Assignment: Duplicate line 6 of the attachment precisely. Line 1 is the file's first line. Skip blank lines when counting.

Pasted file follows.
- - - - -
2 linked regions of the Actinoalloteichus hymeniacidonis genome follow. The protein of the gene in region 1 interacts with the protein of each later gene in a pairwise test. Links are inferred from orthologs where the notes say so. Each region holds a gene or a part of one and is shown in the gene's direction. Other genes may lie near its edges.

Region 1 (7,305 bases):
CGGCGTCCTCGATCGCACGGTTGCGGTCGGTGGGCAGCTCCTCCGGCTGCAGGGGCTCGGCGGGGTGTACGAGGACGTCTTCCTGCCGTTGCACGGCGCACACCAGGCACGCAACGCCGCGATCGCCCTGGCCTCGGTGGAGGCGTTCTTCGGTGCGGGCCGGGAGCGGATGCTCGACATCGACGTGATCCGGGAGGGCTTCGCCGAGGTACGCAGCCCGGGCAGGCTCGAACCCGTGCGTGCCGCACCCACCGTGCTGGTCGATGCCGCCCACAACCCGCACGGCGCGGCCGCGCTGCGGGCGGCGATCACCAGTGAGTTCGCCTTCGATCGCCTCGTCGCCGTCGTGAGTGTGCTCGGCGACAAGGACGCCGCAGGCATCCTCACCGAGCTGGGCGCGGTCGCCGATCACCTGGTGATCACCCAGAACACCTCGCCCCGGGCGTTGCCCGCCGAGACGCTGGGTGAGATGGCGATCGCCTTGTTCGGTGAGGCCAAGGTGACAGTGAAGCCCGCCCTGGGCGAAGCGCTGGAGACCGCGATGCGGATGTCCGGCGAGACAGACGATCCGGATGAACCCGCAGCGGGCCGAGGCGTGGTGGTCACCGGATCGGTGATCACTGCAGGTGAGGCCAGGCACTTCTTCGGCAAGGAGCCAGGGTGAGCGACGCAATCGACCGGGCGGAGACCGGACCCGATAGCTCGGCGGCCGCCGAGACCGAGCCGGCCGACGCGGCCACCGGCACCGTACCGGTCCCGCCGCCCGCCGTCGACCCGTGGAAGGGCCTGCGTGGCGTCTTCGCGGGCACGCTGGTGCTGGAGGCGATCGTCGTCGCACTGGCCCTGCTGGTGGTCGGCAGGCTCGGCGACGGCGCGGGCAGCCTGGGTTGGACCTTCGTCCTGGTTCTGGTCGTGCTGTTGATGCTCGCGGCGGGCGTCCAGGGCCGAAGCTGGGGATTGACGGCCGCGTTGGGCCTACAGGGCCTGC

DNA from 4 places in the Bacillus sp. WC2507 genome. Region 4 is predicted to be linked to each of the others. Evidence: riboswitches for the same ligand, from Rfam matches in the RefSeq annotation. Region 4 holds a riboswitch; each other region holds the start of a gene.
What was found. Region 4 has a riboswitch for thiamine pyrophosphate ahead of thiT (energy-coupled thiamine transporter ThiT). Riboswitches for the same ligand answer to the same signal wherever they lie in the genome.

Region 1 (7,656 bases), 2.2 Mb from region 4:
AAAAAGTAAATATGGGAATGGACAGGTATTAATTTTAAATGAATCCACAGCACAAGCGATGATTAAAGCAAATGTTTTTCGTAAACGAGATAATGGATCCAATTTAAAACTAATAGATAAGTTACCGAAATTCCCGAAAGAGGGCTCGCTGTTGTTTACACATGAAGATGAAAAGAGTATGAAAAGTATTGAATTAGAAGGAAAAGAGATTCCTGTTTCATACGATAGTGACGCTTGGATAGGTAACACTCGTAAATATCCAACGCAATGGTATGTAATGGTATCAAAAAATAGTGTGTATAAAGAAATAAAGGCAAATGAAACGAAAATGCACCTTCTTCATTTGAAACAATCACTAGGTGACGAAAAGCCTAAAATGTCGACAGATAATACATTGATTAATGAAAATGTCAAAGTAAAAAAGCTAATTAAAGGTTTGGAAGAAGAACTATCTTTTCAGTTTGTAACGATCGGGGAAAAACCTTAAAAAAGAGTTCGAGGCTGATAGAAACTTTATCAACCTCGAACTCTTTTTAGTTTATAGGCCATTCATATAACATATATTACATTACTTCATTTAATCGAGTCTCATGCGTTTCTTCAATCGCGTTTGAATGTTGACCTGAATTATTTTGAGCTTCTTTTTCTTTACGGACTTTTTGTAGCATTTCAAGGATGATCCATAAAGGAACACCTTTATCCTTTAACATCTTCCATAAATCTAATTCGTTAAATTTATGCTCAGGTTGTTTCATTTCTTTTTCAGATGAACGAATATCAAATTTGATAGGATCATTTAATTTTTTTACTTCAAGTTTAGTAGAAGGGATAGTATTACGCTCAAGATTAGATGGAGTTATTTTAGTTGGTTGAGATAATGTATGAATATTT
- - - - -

Region 1 (7,656 bases), 2.2 Mb from region 4: